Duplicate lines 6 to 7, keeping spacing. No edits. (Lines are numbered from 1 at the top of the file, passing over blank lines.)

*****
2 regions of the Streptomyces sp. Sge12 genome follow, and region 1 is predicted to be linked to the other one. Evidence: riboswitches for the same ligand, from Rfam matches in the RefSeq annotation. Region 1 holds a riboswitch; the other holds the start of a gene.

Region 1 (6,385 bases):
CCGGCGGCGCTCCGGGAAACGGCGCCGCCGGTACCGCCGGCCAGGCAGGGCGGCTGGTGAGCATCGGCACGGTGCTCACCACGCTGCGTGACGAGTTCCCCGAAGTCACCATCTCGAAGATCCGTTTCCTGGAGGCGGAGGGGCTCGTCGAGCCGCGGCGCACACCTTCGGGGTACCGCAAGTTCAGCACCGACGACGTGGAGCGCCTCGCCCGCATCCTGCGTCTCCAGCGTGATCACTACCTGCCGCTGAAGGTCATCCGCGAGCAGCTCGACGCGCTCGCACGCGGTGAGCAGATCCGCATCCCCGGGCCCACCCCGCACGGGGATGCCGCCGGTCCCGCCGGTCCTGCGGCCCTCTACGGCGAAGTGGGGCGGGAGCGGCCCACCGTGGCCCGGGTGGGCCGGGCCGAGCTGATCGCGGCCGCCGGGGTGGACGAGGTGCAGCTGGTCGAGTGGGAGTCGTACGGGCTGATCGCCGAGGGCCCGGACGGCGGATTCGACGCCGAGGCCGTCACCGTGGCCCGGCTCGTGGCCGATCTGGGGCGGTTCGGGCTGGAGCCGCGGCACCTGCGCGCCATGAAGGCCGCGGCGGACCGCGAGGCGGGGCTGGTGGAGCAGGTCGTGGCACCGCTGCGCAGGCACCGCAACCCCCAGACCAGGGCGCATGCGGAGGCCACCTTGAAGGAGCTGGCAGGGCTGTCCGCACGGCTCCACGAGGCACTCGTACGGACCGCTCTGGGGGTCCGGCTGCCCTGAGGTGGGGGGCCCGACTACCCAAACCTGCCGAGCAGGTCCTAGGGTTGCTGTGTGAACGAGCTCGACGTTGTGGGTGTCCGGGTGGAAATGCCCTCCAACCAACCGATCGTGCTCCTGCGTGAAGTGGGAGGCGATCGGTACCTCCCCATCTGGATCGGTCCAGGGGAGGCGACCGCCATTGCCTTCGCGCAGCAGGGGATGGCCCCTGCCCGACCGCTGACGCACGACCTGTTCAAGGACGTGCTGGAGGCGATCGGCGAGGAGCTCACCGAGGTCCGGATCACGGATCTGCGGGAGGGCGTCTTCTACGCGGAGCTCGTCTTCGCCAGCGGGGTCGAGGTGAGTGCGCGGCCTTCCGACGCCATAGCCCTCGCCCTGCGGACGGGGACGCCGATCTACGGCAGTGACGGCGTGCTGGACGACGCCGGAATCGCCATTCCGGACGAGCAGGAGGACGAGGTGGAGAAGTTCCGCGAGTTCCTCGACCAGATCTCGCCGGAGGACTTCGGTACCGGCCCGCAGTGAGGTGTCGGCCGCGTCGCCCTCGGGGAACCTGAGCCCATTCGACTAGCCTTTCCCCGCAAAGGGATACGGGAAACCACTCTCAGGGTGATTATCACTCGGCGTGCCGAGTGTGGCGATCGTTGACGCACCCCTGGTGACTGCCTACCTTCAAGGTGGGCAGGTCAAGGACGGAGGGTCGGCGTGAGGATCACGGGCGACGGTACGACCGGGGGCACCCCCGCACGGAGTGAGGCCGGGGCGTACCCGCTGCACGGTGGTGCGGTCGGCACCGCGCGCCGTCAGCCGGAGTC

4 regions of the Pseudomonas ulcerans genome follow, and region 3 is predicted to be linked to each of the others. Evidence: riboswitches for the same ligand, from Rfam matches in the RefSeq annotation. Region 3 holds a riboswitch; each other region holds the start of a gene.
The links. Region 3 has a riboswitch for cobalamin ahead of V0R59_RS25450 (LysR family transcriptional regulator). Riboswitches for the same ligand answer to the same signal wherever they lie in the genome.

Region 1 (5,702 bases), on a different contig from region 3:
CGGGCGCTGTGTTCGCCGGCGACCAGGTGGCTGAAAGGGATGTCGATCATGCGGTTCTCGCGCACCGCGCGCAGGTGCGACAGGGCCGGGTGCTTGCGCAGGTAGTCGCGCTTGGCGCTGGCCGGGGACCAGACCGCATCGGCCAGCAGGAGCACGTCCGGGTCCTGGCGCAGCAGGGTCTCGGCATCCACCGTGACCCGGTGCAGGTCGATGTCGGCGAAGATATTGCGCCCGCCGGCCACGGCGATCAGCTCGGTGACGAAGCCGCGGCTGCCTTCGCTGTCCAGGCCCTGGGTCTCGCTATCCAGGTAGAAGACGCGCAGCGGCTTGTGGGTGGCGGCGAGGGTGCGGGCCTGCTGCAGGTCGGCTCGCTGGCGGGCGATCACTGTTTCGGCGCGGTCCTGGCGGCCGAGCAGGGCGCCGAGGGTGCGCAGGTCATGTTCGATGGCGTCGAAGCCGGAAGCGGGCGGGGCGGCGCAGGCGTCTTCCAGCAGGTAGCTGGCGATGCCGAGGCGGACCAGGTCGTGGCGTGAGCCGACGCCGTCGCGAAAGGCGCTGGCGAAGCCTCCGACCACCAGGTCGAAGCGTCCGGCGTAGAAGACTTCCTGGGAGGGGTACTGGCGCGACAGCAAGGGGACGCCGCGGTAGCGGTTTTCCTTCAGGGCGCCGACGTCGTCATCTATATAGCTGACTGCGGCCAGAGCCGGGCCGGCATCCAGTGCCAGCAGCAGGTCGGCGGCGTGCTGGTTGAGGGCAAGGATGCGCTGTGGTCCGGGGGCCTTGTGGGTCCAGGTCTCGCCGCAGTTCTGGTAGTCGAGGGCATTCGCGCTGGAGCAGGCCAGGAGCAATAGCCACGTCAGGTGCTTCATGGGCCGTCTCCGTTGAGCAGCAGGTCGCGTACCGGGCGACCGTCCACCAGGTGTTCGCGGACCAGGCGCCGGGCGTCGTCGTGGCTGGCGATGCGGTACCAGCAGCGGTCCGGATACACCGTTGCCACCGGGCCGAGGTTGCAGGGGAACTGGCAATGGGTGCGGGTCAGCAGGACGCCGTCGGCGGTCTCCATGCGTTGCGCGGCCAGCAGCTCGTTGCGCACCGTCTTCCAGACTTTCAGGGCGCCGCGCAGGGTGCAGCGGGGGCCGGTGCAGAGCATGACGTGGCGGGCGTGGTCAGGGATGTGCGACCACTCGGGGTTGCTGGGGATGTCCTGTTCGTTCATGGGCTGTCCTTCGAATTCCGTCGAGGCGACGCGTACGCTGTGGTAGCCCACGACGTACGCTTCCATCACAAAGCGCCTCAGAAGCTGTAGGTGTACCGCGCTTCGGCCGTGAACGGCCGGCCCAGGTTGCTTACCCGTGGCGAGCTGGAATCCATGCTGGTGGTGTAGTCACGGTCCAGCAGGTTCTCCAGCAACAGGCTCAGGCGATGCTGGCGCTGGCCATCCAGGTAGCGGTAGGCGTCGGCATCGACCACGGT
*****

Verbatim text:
Region 1 (5,702 bases), on a different contig from region 3:
CGGGCGCTGTGTTCGCCGGCGACCAGGTGGCTGAAAGGGATGTCGATCATGCGGTTCTCGCGCACCGCGCGCAGGTGCGACAGGGCCGGGTGCTTGCGCAGGTAGTCGCGCTTGGCGCTGGCCGGGGACCAGACCGCATCGGCCAGCAGGAGCACGTCCGGGTCCTGGCGCAGCAGGGTCTCGGCATCCACCGTGACCCGGTGCAGGTCGATGTCGGCGAAGATATTGCGCCCGCCGGCCACGGCGATCAGCTCGGTGACGAAGCCGCGGCTGCCTTCGCTGTCCAGGCCCTGGGTCTCGCTATCCAGGTAGAAGACGCGCAGCGGCTTGTGGGTGGCGGCGAGGGTGCGGGCCTGCTGCAGGTCGGCTCGCTGGCGGGCGATCACTGTTTCGGCGCGGTCCTGGCGGCCGAGCAGGGCGCCGAGGGTGCGCAGGTCATGTTCGATGGCGTCGAAGCCGGAAGCGGGCGGGGCGGCGCAGGCGTCTTCCAGCAGGTAGCTGGCGATGCCGAGGCGGACCAGGTCGTGGCGTGAGCCGACGCCGTCGCGAAAGGCGCTGGCGAAGCCTCCGACCACCAGGTCGAAGCGTCCGGCGTAGAAGACTTCCTGGGAGGGGTACTGGCGCGACAGCAAGGGGACGCCGCGGTAGCGGTTTTCCTTCAGGGCGCCGACGTCGTCATCTATATAGCTGACTGCGGCCAGAGCCGGGCCGGCATCCAGTGCCAGCAGCAGGTCGGCGGCGTGCTGGTTGAGGGCAAGGATGCGCTGTGGTCCGGGGGCCTTGTGGGTCCAGGTCTCGCCGCAGTTCTGGTAGTCGAGGGCATTCGCGCTGGAGCAGGCCAGGAGCAATAGCCACGTCAGGTGCTTCATGGGCCGTCTCCGTTGAGCAGCAGGTCGCGTACCGGGCGACCGTCCACCAGGTGTTCGCGGACCAGGCGCCGGGCGTCGTCGTGGCTGGCGATGCGGTACCAGCAGCGGTCCGGATACACCGTTGCCACCGGGCCGAGGTTGCAGGGGAACTGGCAATGGGTGCGGGTCAGCAGGACGCCGTCGGCGGTCTCCATGCGTTGCGCGGCCAGCAGCTCGTTGCGCACCGTCTTCCAGACTTTCAGGGCGCCGCGCAGGGTGCAGCGGGGGCCGGTGCAGAGCATGACGTGGCGGGCGTGGTCAGGGATGTGCGACCACTCGGGGTTGCTGGGGATGTCCTGTTCGTTCATGGGCTGTCCTTCGAATTCCGTCGAGGCGACGCGTACGCTGTGGTAGCCCACGACGTACGCTTCCATCACAAAGCGCCTCAGAAGCTGTAGGTGTACCGCGCTTCGGCCGTGAACGGCCGGCCCAGGTTGCTTACCCGTGGCGAGCTGGAATCCATGCTGGTGGTGTAGTCACGGTCCAGCAGGTTCTCCAGCAACAGGCTCAGGCGATGCTGGCGCTGGCCATCCAGGTAGCGGTAGGCGTCGGCATCGACCACGGT